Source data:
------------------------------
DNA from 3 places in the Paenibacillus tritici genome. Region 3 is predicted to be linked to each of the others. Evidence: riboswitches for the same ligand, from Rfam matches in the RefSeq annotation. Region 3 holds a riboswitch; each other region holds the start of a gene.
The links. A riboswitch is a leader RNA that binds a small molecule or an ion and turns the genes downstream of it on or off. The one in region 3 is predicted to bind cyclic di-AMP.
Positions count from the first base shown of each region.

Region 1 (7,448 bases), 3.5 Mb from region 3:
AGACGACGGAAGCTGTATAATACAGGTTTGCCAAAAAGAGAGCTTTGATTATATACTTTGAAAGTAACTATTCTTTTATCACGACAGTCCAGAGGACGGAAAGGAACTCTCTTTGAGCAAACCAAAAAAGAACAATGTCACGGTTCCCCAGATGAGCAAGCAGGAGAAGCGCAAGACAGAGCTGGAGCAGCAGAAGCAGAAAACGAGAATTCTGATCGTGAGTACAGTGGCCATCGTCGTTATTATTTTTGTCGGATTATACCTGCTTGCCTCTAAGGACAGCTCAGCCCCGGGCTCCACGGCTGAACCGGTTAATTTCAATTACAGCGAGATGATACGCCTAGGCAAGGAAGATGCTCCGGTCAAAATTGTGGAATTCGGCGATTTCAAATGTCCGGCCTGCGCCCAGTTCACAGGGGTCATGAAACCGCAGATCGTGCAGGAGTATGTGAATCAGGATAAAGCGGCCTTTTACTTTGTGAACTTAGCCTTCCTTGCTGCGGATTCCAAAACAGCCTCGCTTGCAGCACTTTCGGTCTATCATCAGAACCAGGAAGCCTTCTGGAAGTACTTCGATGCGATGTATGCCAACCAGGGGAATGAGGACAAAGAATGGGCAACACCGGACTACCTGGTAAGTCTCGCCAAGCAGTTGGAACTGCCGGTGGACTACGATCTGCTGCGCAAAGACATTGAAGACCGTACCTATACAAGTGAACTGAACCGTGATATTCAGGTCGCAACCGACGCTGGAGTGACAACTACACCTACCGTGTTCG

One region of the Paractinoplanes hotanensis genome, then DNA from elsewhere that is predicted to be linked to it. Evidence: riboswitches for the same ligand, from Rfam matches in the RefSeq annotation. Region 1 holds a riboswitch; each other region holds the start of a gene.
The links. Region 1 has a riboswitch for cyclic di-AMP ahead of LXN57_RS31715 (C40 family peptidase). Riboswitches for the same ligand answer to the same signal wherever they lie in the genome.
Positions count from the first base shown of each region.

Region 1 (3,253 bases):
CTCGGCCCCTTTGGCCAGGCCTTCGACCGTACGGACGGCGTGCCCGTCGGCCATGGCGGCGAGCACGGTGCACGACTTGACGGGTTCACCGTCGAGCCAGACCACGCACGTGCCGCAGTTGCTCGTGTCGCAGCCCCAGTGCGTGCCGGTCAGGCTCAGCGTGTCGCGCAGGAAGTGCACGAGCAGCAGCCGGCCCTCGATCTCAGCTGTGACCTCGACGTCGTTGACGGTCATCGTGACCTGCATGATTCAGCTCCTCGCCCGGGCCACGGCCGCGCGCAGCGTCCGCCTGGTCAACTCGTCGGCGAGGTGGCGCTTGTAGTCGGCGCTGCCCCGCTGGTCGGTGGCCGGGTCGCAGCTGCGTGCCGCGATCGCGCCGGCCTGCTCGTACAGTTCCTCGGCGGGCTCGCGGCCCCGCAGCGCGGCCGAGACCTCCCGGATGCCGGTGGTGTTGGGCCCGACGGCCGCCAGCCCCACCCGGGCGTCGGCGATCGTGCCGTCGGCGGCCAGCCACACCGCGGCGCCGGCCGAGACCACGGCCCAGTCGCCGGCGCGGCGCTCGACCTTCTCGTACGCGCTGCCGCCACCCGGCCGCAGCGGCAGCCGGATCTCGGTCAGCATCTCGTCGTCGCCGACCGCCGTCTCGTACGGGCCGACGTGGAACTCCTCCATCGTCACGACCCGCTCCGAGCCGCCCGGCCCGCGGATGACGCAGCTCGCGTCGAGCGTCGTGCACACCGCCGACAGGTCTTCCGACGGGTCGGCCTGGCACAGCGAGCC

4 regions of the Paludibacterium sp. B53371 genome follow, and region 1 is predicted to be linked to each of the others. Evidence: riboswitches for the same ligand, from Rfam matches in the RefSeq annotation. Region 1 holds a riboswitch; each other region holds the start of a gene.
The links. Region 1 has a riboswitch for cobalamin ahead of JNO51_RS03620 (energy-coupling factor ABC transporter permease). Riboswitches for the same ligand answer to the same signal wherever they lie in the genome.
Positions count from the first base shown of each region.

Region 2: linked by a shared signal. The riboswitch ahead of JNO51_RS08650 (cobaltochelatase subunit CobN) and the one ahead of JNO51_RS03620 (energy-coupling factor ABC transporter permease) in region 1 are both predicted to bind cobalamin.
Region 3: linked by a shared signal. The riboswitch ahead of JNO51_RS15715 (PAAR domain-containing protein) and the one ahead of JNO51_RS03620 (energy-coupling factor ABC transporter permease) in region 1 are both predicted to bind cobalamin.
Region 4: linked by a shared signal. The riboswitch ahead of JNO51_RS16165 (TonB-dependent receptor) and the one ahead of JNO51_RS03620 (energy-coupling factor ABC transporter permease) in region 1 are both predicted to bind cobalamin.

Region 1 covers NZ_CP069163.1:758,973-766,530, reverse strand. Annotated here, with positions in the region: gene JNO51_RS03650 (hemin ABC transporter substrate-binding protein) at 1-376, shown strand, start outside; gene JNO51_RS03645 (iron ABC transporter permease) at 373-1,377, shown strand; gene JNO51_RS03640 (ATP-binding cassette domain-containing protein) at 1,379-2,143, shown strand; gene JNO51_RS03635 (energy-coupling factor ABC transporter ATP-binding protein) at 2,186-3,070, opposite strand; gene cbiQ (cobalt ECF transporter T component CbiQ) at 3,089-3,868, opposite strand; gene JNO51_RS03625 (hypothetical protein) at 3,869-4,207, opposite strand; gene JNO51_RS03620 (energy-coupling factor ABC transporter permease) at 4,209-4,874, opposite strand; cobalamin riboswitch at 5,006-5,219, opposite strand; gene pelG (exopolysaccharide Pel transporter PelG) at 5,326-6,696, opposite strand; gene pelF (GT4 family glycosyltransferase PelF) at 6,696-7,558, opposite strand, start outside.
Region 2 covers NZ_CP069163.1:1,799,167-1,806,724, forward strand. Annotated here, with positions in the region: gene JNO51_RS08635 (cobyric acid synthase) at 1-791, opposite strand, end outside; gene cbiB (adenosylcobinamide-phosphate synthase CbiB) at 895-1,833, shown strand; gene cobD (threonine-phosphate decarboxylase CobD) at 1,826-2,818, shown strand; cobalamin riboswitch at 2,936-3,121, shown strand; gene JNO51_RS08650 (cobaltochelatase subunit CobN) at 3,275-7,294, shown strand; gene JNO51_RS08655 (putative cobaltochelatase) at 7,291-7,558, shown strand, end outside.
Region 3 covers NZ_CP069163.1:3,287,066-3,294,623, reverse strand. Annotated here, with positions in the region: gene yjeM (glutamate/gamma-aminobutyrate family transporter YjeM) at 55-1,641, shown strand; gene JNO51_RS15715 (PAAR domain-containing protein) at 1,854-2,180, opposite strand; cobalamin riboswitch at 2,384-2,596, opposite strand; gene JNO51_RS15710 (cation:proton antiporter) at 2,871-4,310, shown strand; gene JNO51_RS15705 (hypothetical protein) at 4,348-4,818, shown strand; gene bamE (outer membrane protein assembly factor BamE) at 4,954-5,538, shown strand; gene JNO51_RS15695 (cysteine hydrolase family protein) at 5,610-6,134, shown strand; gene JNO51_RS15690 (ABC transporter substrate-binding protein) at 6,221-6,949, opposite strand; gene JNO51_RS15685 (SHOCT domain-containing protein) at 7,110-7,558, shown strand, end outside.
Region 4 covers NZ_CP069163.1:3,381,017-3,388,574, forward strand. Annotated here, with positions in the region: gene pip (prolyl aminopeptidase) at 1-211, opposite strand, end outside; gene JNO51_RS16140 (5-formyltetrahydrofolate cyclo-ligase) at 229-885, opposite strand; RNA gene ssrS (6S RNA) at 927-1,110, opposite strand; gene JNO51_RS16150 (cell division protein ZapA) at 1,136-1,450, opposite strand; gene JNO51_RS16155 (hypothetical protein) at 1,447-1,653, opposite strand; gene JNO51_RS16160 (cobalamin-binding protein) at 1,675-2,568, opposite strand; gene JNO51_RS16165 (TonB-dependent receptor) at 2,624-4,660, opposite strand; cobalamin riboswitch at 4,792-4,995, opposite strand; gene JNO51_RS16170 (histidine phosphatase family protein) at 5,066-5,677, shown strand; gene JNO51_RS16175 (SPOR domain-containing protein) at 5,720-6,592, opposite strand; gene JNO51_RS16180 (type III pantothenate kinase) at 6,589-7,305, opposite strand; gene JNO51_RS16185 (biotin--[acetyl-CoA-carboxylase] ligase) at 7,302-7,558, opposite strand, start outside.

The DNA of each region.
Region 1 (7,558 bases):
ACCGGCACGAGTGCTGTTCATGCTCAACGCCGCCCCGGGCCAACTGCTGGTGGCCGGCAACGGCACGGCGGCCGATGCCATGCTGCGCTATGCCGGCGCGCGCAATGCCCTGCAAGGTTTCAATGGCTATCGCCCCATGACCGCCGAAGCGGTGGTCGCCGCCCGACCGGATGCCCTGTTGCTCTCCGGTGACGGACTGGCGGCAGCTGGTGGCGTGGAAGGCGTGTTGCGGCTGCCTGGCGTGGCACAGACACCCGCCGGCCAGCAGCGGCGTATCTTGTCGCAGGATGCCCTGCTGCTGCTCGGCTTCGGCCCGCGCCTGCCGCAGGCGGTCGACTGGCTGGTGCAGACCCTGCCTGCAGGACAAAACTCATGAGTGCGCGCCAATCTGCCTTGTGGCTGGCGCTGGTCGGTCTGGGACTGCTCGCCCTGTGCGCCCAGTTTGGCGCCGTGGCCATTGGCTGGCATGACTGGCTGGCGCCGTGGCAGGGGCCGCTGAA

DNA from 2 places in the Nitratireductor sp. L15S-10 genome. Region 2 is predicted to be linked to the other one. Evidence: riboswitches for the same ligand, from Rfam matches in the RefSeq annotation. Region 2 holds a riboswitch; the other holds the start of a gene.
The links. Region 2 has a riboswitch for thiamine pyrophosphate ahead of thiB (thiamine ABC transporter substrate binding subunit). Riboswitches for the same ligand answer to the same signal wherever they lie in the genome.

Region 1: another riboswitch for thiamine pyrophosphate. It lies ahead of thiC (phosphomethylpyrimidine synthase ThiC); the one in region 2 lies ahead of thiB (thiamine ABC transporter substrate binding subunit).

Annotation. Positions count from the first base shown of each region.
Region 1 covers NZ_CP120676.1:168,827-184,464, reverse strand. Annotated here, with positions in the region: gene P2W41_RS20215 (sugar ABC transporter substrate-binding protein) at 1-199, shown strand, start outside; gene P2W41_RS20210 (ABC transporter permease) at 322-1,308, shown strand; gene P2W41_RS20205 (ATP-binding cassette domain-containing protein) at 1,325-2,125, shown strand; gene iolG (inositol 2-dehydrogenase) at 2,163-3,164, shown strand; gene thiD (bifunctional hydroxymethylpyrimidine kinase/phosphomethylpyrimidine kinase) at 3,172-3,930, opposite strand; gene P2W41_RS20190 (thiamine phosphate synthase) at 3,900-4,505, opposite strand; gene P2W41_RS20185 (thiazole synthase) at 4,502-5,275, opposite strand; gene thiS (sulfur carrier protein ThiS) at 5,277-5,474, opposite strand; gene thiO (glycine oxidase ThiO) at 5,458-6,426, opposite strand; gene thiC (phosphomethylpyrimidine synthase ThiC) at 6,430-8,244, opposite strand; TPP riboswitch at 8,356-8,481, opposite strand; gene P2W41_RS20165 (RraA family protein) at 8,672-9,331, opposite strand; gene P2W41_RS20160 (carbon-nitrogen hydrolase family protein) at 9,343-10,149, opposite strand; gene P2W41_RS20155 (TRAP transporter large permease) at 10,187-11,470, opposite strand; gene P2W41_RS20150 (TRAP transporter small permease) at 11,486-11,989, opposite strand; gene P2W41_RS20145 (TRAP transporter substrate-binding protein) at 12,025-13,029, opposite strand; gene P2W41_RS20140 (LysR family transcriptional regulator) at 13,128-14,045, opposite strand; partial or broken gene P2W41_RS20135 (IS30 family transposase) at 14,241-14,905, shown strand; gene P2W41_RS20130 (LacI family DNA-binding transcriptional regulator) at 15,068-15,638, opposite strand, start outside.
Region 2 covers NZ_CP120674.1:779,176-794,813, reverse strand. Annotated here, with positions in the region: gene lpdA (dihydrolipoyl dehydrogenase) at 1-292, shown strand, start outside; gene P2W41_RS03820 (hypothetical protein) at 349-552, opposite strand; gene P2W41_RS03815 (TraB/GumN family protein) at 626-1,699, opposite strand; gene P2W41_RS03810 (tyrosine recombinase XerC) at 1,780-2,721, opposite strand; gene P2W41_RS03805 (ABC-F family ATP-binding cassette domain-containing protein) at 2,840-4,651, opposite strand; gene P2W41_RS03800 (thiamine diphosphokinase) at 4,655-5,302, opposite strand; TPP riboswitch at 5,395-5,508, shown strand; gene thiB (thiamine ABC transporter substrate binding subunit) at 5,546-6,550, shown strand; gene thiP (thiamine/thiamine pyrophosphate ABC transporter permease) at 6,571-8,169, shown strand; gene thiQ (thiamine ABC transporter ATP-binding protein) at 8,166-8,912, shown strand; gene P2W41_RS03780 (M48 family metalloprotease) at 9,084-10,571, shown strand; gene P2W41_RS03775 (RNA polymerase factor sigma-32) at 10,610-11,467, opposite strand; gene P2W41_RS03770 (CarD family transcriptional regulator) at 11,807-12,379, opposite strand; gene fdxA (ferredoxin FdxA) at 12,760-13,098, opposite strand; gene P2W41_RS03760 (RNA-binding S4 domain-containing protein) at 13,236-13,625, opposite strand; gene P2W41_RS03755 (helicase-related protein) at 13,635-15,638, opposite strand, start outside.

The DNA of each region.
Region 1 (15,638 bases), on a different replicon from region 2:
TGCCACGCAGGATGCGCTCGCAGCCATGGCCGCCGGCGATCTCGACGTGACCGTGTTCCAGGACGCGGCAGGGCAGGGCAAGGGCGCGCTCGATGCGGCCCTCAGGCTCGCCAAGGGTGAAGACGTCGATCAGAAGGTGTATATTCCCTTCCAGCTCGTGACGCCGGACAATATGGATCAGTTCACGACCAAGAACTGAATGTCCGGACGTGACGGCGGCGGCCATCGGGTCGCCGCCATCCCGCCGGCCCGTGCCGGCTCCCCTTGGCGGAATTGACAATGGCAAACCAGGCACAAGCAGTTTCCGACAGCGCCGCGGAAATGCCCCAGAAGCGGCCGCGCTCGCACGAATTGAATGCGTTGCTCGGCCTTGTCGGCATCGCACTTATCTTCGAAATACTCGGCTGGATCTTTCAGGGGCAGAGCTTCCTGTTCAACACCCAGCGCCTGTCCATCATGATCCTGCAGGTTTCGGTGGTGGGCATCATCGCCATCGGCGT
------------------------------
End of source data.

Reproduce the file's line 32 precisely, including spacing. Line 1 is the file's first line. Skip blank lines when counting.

TGCCACGCAGGATGCGCTCGCAGCCATGGCCGCCGGCGATCTCGACGTGACCGTGTTCCAGGACGCGGCAGGGCAGGGCAAGGGCGCGCTCGATGCGGCCCTCAGGCTCGCCAAGGGTGAAGACGTCGATCAGAAGGTGTATATTCCCTTCCAGCTCGTGACGCCGGACAATATGGATCAGTTCACGACCAAGAACTGAATGTCCGGACGTGACGGCGGCGGCCATCGGGTCGCCGCCATCCCGCCGGCCCGTGCCGGCTCCCCTTGGCGGAATTGACAATGGCAAACCAGGCACAAGCAGTTTCCGACAGCGCCGCGGAAATGCCCCAGAAGCGGCCGCGCTCGCACGAATTGAATGCGTTGCTCGGCCTTGTCGGCATCGCACTTATCTTCGAAATACTCGGCTGGATCTTTCAGGGGCAGAGCTTCCTGTTCAACACCCAGCGCCTGTCCATCATGATCCTGCAGGTTTCGGTGGTGGGCATCATCGCCATCGGCGT